Mitchell Okuley dives for the plate, scoring the tying run in the eighth on a Maryland wild pitch.

Then a balk by Haberthier moved first baseman Nick Lorusso to third base, where he scored on a ground ball out to Marcus Ernst at third base.  Just that quickly they were again behind, 5-3.

Nate Karaffa came on to retire the final out of the fourth, pitched a scoreless fifth, and the Buckeyes responded in the sixth on a triple by Robinson high off the wall in center field, who then scored on a ground ball out by Okuley….5-4, Maryland.

Trent Jones came on to hold Maryland scoreless in the bottom of the sixth.

TJ Brock pitched a scoreless seventh.

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Ethan Hammerberg came on in the eighth and was electric, throwing hard and executing his breaking pitch, and sent the Buckeyes to their final at bat still trailing by a 5-4 margin.

By the top of the ninth Maryland’s bullpen was in the game and the Buckeyes responded to two hit batsmen, three walks, and a wild pitch by Terp relievers Sean Heine and David Falco to take a 6-5 lead;  and it could have been more as Buckeye second baseman Tyler Pettorini grounded to second for the third out with the bases yet loaded.

A confident Hammerberg came out to close things out in the ninth, but did the unpardonable:  he walked leadoff hitter Max Costes.

Then right fielder Troy Shreffler punched a single to left field, putting runners on first and second.

Shortstop Josh McAlister reaches for a line drive single in the bottom of the ninth…just ahead of Zmarzlak’s walk-off home run.

Left fielder Bobby Zmarzlak had been a thorn in the Buckeyes’ side before, hitting late home just a year ago to help the Terps sweep a three game series in the same Bob Smith Stadium.

He did it again…picking on a Hammerberg fastball and driving it over the left-center field wall, setting off a wild greeting at home plate as Hammerberg and the Buckeyes left the field stunned by the sudden turn of events.  ‘Good’ Friday had turned evil in one swing of the bat.

And what if the Buckeyes had made good on a couple of scoring opportunities with a two-out hit?  Eventually, they would leave eleven runners on base with two outs.

“We had a couple of other opportunities to score,”  said Beals, acknowledging that the slow start, the errors in the fourth, and those base runners squandered all added up to something less than clean baseball.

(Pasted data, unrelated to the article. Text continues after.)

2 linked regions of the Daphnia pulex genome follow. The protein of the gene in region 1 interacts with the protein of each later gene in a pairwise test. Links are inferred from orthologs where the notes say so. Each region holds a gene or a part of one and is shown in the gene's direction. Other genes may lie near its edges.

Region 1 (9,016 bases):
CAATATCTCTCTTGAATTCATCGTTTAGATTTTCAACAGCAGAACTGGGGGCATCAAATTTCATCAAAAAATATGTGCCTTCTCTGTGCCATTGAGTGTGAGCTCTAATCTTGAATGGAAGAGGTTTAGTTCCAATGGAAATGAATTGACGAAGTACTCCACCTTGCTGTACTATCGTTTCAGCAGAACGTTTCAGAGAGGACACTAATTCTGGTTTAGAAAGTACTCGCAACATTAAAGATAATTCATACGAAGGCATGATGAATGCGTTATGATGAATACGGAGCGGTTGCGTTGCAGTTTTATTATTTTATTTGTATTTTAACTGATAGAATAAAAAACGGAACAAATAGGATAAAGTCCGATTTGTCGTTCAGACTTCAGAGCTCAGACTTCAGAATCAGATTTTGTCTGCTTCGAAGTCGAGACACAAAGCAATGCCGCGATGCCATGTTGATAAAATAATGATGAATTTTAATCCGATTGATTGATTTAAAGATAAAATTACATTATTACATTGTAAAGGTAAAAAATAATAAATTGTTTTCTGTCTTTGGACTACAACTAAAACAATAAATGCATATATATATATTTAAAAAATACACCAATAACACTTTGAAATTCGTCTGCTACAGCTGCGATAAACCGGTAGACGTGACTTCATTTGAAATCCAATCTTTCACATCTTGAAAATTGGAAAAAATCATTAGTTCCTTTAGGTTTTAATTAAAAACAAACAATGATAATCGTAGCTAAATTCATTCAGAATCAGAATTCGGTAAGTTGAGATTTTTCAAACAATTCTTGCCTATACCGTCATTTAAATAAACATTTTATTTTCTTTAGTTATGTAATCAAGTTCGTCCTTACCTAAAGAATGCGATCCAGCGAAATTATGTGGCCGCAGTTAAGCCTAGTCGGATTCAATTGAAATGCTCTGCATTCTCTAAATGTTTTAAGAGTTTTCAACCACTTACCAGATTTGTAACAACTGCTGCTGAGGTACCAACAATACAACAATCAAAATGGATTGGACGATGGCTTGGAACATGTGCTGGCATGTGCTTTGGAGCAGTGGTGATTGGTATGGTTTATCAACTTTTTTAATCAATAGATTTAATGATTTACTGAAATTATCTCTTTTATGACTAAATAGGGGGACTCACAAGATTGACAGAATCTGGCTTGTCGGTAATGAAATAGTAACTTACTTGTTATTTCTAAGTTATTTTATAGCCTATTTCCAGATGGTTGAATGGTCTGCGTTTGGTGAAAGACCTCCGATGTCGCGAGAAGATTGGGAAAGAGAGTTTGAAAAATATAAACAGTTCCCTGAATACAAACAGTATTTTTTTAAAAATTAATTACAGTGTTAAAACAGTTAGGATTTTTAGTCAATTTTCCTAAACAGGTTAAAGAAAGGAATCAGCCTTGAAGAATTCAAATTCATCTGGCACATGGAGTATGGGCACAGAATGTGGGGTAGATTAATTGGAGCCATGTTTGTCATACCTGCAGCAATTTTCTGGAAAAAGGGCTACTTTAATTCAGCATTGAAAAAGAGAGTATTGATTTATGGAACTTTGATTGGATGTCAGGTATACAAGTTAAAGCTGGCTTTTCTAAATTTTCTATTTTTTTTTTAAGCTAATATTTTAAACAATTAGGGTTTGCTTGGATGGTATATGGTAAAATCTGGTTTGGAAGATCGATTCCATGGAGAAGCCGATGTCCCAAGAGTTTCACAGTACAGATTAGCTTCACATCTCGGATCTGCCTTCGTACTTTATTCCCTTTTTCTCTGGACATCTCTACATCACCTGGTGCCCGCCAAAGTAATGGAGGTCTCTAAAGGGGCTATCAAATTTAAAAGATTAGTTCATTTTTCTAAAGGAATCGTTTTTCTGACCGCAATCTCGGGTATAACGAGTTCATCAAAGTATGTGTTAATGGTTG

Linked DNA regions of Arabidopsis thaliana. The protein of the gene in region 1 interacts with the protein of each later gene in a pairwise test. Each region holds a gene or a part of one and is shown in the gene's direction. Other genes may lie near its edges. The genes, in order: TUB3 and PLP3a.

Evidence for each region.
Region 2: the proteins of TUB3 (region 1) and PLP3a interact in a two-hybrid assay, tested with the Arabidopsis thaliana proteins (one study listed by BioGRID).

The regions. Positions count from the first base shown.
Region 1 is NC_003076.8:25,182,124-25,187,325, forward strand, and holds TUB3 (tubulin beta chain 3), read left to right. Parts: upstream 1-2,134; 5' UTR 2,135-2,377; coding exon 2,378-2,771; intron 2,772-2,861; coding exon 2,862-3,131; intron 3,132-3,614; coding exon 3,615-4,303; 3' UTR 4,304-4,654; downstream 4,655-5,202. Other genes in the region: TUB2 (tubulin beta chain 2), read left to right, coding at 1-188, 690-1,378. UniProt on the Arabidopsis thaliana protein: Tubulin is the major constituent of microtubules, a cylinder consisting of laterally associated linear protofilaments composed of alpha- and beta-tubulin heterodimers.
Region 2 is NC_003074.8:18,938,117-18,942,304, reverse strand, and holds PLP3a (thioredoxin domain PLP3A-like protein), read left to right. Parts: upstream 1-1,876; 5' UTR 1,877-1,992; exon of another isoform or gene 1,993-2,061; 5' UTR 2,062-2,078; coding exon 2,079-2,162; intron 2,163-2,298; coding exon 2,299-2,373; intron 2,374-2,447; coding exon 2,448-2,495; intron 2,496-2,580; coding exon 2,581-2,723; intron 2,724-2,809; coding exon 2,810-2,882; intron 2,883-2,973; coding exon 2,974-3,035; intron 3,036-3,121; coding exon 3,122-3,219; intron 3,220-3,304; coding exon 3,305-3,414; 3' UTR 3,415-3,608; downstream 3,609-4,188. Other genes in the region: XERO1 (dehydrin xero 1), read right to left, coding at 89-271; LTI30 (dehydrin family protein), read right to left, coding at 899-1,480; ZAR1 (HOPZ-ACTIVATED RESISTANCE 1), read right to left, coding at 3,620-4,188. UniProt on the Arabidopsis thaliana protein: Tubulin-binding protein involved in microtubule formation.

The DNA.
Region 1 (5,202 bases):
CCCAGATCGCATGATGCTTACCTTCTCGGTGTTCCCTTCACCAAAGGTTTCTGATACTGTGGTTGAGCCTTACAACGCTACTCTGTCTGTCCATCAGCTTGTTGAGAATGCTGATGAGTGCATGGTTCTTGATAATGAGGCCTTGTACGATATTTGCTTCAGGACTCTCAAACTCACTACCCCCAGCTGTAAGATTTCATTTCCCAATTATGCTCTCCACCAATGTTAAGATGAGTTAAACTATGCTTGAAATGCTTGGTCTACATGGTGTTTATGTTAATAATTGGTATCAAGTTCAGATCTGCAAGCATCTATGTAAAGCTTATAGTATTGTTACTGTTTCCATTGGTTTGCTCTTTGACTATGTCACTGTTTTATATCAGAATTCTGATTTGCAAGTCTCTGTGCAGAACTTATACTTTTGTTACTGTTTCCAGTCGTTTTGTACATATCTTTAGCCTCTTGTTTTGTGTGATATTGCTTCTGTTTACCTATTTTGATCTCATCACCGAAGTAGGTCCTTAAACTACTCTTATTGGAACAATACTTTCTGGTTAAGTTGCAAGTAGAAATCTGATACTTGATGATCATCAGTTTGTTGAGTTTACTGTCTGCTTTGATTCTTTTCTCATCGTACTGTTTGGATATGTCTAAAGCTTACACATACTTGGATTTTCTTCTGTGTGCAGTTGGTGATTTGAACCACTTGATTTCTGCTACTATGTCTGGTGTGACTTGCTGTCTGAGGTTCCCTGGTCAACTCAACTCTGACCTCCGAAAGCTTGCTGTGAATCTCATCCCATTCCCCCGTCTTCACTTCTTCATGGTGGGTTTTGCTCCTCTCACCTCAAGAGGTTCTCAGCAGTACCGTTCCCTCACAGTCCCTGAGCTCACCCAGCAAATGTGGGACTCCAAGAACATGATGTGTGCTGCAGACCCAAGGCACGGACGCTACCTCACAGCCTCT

“We could have stretched the lead out a little bit.  We missed on those two-out opportunities.

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“And no doubt you can’t walk the leadoff runner in the ninth, after Hammerberg throws a good eighth for us, puts a zero up, and maintains the lead.  We’re struggling to get that play and that hit when we need it.  If we get an out here, or if we get a hit here, it’s a different ballgame.  We have to keep fightin’, and put ourselves in a position where we win those moments.”

As it is, they have a short night to put behind them the horror of losing for the second time this year on a walkoff home run in the ninth…both off Ethan Hammerberg.

Nate Karaffa (above), Trent Jones, and TJ Brock delivered 3.1 innings of scoreless baseball in relief.

Bright spots? Karaffa, Trent Jones, and TJ Brock delivered 3.1 innings of scoreless relief to allow them a chance to claw their way back in the eighth.

And three-hit nights for the surging Kade Kern, who’s jumped his average a hundred points (.294) since March 22…and for Blaine Robinson, who had his biggest game to date as a Buckeye.

“Blaine has been trending for us,”  said Beals.  “His preparation and his drill work have given him these opportunities as a DH against right-handed pitching.”

Beals talks a lot about clean baseball;  and he talks a lot about character.  And that character will be sorely tested as they’re forced now to come back Saturday and fight their way to a positive outcome and mindset.  To that point, Beals didn’t have a lot to say.

“No doubt about it,”  he agreed. “But these guys will respond.  We’ll come back out ready to go tomorrow.”